Also known as leaf rust, crown rust can infect cultivated oat, wild oat and a few wild grasses, but won’t infect cereals like wheat, barley or rye. Its name comes from one of its spore types — a teliospore — which is characterized by prongs that create a crown-like structure. The disease is characterized by small, scattered orange pustules, each containing thousands of spores that spread by wind to infect neighbouring plants and fields.
The disease damages oat leaves, and the higher up the damage occurs on a plant, the greater potential impact crown rust can have on yield. Crown rust reduces grain quality, reduces a plant’s stress tolerance and can cause up to 40% yield losses in oats. Because spores are spread by wind, it’s important to grow less-susceptible varieties whenever possible and scout often, as a field without a previous history of crown rust can be infected if conditions are right.
Crown rust is easily identified by the bright orange pustules it produces on both sides of infected leaves. The small, scattered and oval-shaped pustules develop first on the leaves, but can also spread to leaf sheaths, stems and panicles.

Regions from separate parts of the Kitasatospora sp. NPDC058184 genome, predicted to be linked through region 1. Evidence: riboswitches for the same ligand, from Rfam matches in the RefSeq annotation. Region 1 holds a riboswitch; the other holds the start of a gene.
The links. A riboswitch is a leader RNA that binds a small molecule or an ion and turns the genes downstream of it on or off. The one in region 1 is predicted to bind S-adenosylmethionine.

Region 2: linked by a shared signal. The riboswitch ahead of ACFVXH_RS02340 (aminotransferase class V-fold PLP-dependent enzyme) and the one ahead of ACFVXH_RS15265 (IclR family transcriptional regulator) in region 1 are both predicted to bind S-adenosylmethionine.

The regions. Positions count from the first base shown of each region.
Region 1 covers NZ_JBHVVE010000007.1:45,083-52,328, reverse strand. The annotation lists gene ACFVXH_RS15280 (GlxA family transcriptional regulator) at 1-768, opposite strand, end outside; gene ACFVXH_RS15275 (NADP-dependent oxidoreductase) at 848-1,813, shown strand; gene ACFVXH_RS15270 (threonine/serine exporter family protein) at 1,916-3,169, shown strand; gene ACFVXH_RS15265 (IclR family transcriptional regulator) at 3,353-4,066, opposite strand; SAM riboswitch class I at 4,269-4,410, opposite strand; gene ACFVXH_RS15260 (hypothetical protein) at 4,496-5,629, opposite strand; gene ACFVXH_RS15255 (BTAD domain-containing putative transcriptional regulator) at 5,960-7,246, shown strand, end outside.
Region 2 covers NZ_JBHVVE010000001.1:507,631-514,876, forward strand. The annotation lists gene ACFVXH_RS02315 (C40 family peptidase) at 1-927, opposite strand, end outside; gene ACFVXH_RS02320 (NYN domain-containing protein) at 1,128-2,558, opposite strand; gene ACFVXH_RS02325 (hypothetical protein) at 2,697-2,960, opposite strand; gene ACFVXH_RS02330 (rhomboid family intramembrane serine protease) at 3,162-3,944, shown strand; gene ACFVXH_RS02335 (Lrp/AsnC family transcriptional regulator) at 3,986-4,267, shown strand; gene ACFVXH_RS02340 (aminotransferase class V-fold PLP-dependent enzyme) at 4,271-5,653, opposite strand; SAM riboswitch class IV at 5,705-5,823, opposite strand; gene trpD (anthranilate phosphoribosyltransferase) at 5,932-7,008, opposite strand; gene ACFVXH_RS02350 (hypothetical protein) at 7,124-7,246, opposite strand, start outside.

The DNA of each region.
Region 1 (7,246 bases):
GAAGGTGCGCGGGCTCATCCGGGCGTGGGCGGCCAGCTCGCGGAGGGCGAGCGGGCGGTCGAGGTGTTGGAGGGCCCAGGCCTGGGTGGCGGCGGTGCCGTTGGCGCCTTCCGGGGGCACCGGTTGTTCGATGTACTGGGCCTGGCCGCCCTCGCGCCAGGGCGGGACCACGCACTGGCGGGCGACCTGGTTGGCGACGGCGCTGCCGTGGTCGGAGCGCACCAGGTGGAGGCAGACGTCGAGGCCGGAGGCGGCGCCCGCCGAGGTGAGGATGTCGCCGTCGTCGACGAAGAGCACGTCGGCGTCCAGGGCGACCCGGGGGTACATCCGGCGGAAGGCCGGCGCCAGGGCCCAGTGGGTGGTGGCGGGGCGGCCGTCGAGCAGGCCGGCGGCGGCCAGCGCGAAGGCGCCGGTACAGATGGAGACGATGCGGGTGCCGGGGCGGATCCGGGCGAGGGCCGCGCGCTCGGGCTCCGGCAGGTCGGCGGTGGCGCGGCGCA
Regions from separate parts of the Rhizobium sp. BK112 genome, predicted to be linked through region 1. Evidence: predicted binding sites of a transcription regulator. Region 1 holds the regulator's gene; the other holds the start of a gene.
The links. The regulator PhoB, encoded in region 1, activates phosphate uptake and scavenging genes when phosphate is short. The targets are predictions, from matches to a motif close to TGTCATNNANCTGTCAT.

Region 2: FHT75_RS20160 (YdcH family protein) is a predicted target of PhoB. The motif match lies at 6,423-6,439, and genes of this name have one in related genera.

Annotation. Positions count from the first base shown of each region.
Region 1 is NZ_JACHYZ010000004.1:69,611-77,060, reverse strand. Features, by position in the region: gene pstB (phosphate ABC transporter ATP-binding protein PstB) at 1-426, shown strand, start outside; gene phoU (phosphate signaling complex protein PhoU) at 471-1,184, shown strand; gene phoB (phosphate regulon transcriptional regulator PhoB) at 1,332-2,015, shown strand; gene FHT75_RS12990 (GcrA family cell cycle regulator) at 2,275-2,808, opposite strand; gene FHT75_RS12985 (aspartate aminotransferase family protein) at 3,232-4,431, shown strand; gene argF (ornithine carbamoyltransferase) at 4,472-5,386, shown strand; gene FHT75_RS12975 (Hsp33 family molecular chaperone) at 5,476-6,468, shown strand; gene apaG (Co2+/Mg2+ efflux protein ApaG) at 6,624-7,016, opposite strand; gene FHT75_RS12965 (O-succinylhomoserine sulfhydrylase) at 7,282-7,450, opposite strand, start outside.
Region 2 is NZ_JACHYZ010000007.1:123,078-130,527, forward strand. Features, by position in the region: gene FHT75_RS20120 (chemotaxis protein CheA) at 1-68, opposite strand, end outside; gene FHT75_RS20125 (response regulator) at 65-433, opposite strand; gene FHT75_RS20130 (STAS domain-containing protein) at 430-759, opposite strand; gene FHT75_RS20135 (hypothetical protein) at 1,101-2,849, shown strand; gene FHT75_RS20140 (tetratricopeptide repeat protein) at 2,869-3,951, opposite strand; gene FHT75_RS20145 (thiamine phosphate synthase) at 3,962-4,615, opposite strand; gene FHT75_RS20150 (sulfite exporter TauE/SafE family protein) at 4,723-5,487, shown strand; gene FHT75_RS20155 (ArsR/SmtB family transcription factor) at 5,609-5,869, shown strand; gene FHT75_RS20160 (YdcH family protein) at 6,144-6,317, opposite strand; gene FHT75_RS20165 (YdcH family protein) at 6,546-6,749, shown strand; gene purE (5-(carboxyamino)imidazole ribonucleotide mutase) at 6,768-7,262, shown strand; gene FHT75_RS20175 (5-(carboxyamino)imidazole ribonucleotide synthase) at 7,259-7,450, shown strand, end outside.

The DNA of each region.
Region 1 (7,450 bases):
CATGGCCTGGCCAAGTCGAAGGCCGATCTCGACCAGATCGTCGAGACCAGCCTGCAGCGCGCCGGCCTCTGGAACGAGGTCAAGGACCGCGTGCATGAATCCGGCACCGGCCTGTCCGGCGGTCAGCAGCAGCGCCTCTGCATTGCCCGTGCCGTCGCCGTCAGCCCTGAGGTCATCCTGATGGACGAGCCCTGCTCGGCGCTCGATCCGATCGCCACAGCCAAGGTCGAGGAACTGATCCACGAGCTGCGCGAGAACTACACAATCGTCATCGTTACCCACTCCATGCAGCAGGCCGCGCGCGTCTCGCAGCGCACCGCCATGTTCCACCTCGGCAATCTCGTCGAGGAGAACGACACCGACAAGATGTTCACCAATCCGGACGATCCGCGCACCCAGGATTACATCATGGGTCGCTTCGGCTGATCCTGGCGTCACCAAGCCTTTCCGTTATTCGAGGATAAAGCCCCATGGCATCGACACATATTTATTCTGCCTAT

If practical, plant susceptible crops earlier in the season, so that they’re advanced enough to survive infection without significant loss.
Plant rust-resistant oat varieties.
Scout early and often. Fungicides for crown rust are protective in nature and must be applied before infection progresses too far for best results.
Apply an approved foliar fungicide as a protective measure. It’s recommended to spray at flag leaf emergence, as once crown rust has reached the flag leaf, fungicide will be ineffective. If the flag leaf is covered with spots, it’s too late to apply.
Please read each label to determine which fungicide is appropriate for the crop affected.
REFERENCES AND ADDITIONAL READING
“Crown Rust of Oat.” Saskatchewan Agriculture Knowledge Centre. Online. https://bit.ly/2IA0LKp
“Crown Rust of Oats.” Integrated Pest Management, Illinois.edu. Online. http://ipm.illinois.edu/diseases/series100/rpd109/
King, Carolyn. “Controlling Oat Crown Rust.” Top Crop Manager. 24 May 2016. Online. https://bit.ly/2KsU8i6
“Oat Grower Manual: Disease Management.” Prairie Oat Growers Association. Online. https://poga.ca/grower-manual/disease-management